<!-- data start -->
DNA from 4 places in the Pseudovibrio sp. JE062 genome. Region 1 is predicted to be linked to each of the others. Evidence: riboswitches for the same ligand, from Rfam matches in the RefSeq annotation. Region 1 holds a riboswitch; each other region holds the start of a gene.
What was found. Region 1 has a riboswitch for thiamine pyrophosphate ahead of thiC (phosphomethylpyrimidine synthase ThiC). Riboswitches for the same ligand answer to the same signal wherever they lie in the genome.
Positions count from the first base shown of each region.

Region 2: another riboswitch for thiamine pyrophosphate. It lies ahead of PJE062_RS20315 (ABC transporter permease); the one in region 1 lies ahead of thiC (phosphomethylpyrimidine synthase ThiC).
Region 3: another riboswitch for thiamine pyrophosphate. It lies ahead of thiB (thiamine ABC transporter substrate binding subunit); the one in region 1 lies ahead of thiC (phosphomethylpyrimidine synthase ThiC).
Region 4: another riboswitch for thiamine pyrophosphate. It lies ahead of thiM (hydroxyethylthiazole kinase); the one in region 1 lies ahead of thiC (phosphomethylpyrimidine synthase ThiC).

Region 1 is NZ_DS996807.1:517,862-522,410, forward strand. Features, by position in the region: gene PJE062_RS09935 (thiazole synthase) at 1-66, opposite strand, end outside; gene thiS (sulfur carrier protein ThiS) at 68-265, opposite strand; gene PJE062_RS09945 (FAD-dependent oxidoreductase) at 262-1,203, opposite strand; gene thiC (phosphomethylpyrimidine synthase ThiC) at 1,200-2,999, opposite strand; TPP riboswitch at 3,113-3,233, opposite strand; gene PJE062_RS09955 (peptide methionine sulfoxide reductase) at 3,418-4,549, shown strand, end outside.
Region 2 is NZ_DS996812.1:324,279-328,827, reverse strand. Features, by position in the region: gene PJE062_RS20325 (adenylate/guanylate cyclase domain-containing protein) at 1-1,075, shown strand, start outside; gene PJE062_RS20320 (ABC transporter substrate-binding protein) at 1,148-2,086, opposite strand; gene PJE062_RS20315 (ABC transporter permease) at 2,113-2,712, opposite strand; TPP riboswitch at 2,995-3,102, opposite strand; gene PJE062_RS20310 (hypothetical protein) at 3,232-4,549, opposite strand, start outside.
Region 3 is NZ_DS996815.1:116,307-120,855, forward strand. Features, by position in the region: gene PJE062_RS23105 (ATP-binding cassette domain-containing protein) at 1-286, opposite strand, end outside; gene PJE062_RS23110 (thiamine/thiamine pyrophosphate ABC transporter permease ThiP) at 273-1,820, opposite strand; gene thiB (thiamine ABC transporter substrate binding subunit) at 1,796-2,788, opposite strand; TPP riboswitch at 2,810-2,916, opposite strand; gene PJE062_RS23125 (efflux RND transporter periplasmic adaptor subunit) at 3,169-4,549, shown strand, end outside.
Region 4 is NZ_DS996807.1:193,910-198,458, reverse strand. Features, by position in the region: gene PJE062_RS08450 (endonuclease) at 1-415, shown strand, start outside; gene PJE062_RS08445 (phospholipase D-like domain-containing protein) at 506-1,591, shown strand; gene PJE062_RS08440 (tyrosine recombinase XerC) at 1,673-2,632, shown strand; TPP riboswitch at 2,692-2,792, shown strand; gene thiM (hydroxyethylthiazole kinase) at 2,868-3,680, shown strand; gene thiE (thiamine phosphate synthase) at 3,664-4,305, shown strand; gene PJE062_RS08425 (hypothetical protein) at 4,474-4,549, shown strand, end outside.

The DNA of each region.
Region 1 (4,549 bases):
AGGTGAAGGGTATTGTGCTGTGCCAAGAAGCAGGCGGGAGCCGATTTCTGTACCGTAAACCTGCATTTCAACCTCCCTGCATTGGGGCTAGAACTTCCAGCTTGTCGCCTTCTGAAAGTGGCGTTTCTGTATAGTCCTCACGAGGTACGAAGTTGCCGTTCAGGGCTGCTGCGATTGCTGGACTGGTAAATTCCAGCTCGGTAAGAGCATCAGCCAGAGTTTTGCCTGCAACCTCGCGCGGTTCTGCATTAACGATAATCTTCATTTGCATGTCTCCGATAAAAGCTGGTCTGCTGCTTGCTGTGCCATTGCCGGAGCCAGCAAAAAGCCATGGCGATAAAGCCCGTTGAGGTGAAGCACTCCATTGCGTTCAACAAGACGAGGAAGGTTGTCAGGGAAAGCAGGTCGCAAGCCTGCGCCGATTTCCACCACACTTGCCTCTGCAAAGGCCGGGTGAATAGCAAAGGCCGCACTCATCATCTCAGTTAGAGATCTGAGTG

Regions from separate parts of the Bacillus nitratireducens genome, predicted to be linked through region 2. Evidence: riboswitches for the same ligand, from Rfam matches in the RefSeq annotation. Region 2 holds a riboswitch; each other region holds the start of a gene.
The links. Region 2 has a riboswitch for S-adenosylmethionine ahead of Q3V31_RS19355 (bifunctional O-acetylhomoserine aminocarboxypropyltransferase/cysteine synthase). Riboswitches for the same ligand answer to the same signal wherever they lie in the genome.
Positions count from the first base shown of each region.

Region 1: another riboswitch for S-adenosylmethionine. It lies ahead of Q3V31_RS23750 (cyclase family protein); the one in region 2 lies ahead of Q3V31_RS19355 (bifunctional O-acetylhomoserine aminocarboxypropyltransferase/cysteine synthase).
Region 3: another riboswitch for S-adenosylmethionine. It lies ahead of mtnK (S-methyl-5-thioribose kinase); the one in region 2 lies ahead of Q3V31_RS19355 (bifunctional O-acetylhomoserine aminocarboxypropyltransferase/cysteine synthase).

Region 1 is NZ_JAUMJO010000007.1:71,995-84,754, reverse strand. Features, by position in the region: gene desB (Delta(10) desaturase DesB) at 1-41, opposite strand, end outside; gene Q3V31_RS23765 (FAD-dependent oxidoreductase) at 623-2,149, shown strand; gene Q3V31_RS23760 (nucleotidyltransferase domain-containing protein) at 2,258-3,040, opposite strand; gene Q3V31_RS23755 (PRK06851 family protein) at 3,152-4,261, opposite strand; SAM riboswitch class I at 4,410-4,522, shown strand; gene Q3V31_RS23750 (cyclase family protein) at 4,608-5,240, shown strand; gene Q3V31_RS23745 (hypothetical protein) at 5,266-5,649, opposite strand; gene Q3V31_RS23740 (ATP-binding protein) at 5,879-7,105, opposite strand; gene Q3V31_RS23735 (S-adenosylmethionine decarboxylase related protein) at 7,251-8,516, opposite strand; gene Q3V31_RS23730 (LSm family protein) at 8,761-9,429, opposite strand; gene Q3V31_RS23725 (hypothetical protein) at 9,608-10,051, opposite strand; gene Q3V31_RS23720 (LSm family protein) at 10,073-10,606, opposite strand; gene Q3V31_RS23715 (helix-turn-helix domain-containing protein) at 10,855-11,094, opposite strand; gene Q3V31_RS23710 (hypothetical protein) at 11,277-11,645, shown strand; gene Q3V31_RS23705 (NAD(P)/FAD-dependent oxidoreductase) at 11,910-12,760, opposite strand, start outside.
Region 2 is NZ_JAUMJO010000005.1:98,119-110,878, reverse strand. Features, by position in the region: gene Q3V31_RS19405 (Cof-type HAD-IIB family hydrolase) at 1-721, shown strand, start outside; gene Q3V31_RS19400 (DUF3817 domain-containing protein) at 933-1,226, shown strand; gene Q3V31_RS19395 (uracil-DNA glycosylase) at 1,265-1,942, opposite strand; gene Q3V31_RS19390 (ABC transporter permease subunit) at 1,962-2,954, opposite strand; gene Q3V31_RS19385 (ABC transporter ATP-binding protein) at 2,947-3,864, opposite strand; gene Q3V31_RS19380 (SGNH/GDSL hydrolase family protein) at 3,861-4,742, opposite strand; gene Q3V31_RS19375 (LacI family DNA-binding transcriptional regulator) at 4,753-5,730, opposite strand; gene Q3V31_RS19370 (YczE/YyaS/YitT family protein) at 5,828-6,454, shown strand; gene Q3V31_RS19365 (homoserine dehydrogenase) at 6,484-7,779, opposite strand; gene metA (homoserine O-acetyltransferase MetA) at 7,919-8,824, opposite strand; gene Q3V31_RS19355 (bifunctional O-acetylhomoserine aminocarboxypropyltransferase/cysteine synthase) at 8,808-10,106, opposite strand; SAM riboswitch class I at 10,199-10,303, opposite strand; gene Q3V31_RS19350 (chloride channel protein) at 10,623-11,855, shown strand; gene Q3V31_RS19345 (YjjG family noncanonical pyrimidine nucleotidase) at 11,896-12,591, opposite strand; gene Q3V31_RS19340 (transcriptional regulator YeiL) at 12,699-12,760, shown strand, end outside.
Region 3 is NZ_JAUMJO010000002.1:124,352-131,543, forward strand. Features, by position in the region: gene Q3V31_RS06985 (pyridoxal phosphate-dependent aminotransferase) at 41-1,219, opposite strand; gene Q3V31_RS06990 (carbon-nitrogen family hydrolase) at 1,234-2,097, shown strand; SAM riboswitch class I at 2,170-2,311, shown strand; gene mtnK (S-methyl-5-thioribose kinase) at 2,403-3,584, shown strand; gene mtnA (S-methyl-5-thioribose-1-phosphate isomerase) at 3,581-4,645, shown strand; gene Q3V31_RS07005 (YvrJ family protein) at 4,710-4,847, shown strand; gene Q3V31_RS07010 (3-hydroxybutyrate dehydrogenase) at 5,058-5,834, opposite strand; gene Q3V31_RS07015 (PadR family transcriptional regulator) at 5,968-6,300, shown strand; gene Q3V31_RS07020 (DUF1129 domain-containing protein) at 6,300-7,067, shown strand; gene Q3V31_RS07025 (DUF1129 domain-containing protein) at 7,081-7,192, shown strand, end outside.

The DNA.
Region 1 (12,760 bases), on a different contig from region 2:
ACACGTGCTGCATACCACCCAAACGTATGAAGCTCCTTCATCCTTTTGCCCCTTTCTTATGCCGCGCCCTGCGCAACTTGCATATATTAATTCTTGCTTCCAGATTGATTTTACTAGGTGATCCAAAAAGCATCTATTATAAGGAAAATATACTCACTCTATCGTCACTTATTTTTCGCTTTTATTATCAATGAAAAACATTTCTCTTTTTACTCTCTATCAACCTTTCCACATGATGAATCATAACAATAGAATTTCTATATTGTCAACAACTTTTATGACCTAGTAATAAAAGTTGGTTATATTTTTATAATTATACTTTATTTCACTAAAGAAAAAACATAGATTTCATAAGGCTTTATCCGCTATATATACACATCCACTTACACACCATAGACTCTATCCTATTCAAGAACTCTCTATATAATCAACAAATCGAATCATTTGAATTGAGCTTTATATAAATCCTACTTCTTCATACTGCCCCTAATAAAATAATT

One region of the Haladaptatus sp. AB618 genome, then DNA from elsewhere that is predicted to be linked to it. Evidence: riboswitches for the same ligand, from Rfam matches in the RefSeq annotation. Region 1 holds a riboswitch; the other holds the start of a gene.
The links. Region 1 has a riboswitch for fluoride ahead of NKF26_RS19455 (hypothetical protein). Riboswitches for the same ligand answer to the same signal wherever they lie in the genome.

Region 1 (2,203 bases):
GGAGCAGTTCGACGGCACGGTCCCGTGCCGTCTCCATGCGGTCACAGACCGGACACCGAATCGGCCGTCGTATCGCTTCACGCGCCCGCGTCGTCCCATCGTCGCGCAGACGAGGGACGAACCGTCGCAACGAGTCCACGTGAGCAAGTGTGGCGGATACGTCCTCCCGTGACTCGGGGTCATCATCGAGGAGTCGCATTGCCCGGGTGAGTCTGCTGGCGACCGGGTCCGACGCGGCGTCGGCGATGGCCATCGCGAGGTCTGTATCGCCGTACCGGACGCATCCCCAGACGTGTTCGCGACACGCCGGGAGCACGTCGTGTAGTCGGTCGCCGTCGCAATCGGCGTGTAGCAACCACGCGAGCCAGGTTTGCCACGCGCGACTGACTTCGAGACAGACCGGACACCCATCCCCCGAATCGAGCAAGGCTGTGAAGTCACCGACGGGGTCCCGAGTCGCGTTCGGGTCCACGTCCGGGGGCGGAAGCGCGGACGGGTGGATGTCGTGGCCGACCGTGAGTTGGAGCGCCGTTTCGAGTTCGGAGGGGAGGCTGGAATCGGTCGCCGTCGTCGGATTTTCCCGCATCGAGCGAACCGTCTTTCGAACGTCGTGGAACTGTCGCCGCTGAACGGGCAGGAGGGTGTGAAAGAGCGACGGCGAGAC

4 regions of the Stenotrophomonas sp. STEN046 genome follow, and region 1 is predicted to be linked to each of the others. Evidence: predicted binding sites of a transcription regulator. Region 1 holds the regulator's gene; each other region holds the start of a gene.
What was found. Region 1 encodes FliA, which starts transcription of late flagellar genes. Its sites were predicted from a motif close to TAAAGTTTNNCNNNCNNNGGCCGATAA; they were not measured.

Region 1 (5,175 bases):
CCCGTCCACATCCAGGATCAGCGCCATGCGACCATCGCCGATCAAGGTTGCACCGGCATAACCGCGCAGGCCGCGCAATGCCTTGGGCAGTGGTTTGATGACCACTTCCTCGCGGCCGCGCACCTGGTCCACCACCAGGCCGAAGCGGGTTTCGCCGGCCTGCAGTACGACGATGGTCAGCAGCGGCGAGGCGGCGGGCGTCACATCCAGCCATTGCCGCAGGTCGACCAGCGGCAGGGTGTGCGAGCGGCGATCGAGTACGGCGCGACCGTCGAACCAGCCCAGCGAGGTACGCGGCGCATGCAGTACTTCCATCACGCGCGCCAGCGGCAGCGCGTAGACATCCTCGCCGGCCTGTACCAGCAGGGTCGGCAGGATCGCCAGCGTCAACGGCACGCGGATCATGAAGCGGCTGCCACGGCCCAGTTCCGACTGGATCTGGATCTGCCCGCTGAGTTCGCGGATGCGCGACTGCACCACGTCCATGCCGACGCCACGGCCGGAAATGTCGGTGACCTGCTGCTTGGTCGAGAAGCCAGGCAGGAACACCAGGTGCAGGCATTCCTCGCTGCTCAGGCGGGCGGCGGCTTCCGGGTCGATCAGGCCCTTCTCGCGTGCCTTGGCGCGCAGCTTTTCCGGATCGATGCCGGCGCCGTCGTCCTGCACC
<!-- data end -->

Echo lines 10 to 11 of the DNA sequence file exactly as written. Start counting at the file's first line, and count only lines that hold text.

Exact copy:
Region 4 is NZ_DS996807.1:193,910-198,458, reverse strand. Features, by position in the region: gene PJE062_RS08450 (endonuclease) at 1-415, shown strand, start outside; gene PJE062_RS08445 (phospholipase D-like domain-containing protein) at 506-1,591, shown strand; gene PJE062_RS08440 (tyrosine recombinase XerC) at 1,673-2,632, shown strand; TPP riboswitch at 2,692-2,792, shown strand; gene thiM (hydroxyethylthiazole kinase) at 2,868-3,680, shown strand; gene thiE (thiamine phosphate synthase) at 3,664-4,305, shown strand; gene PJE062_RS08425 (hypothetical protein) at 4,474-4,549, shown strand, end outside.

The DNA of each region.